Political enclosure is reinforced by the enclosure of tastes and interests. While a community’s traditional stories tend to refer to its immediate surroundings, television refocusses our interest onto worlds controlled by other people, over whom we have little influence. Thus speculation over a political party’s leadership or the relative merits of two brands of Cola can come to seem more important than the quality of the air we breathe when we step outside our front door.

By enclosing taste, the television imposes an enormous burden on the environment: if everyone wants beefburgers, then beef cattle will be raised all over the world, whatever habitats have to be destroyed to make way for them. Where, by contrast, tastes remain local and traditional, people tend to grow and produce what the environment has proven it can best sustain.

It is often hard to see what is happening, let alone fight it, as we are, of course, all participants in our own enclosure. But ever since enclosure began, there have been attempts to usurp it. The various peasants’ revolts, the Diggers’ and Levellers’ movements, were all responses to the enclosure not only of land, but also of power and culture. So were the intifada and the anti-apartheid movement. I have come to believe that, in our own restrained way, the British have just embarked on another such revolt.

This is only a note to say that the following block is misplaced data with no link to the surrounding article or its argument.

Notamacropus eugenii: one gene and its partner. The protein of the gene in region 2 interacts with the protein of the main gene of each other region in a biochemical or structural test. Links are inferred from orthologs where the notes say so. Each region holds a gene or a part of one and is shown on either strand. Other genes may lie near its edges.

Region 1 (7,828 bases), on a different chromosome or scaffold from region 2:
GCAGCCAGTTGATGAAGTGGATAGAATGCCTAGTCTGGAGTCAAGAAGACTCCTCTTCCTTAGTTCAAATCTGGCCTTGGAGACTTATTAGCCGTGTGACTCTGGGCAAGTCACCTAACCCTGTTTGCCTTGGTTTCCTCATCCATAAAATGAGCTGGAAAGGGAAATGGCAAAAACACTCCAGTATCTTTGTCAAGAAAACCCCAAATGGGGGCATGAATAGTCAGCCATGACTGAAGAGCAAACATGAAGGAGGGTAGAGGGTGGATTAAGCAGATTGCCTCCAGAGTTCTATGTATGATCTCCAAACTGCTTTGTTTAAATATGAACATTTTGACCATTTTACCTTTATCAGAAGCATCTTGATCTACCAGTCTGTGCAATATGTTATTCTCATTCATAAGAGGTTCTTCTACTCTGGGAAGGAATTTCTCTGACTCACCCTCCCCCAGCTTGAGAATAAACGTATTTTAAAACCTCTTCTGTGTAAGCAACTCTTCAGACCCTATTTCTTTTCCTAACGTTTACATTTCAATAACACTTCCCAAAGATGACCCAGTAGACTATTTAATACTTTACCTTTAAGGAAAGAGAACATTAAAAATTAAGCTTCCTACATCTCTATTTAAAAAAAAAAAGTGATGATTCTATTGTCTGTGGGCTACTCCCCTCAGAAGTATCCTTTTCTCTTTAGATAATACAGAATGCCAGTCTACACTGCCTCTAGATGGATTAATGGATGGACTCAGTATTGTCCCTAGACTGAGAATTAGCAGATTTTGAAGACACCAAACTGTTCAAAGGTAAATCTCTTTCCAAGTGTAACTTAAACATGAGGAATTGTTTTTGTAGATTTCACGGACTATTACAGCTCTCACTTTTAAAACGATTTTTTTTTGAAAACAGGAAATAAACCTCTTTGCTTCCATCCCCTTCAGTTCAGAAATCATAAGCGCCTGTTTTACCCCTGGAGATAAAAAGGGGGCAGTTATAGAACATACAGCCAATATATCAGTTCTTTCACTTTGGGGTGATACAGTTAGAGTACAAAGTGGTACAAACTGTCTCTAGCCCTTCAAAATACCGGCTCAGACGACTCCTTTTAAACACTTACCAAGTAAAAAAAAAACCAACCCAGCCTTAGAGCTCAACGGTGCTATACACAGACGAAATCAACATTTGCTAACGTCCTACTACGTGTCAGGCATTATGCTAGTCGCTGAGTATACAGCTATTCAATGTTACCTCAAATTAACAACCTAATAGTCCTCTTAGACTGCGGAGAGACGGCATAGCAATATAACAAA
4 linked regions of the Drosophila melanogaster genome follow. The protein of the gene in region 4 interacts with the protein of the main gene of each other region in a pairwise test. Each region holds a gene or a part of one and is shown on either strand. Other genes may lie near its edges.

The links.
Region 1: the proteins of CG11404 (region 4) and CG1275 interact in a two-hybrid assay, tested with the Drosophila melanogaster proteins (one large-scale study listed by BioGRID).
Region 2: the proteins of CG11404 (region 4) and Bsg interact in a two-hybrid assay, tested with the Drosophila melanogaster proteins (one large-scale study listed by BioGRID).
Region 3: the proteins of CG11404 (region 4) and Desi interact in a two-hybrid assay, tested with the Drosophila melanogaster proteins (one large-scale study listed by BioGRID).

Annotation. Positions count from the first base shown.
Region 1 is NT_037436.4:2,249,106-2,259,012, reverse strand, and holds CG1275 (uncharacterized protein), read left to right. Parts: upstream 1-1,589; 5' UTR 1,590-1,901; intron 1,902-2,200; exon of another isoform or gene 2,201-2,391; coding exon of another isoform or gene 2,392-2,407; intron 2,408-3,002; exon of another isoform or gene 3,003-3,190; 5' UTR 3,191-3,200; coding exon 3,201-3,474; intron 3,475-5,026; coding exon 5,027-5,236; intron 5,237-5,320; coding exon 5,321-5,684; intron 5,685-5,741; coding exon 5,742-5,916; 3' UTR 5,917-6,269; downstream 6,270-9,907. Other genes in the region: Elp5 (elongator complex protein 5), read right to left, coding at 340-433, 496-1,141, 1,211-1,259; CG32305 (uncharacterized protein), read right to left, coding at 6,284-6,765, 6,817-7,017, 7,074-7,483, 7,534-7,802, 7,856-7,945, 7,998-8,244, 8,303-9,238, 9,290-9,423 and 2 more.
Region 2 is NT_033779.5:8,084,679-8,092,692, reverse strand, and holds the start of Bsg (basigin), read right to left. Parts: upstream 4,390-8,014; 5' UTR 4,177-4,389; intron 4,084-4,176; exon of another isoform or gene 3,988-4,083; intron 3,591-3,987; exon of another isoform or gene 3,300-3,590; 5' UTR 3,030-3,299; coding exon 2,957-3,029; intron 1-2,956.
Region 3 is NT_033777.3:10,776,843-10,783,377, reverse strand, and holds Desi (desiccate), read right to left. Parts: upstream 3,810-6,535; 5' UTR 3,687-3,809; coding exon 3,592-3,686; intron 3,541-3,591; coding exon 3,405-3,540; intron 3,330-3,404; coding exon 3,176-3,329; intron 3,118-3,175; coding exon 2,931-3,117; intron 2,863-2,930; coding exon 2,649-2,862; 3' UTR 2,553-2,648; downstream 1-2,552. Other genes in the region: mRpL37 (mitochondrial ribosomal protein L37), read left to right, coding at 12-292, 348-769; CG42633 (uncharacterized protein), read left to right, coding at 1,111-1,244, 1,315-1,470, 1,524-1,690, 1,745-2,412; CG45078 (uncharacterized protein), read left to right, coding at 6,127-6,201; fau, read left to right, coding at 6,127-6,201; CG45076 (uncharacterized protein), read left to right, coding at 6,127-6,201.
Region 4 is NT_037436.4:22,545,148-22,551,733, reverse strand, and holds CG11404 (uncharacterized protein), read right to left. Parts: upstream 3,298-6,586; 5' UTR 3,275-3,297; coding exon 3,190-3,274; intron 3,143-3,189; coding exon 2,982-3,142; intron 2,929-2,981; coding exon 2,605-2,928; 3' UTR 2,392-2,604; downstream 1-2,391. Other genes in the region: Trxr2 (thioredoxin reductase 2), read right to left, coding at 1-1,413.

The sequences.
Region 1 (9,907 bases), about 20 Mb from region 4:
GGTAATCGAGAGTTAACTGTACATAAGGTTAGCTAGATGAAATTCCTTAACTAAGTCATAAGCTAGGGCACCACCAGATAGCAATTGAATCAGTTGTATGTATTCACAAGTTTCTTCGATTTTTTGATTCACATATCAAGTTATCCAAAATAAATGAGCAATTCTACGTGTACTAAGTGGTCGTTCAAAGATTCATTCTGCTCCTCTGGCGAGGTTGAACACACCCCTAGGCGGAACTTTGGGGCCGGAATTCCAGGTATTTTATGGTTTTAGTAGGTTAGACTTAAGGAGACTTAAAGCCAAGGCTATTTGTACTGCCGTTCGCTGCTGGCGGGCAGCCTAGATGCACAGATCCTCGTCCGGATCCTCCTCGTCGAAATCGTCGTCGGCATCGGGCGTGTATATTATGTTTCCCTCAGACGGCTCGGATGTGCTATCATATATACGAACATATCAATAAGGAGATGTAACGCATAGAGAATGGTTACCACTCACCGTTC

It was, ironically, Michael Portillo who put his finger on our loss of faith in the political process. He rightly pointed out that people are now turning to pressure groups instead of parliament for political change. The reasons are hardly mysterious. Having held onto power for so long, having further enclosed power by reducing the scope of local authorities, the government has so successfully alienated ordinary people from the political process that it has finally alienated itself from ordinary people. Writing to your MP is now considered a joke.

Even in the most genteel parts of Britain, something impressive has begun. While many have simply thrown up their hands and turned their backs on the political process, hitherto passive people of every description are now organizing to reclaim the political initiative.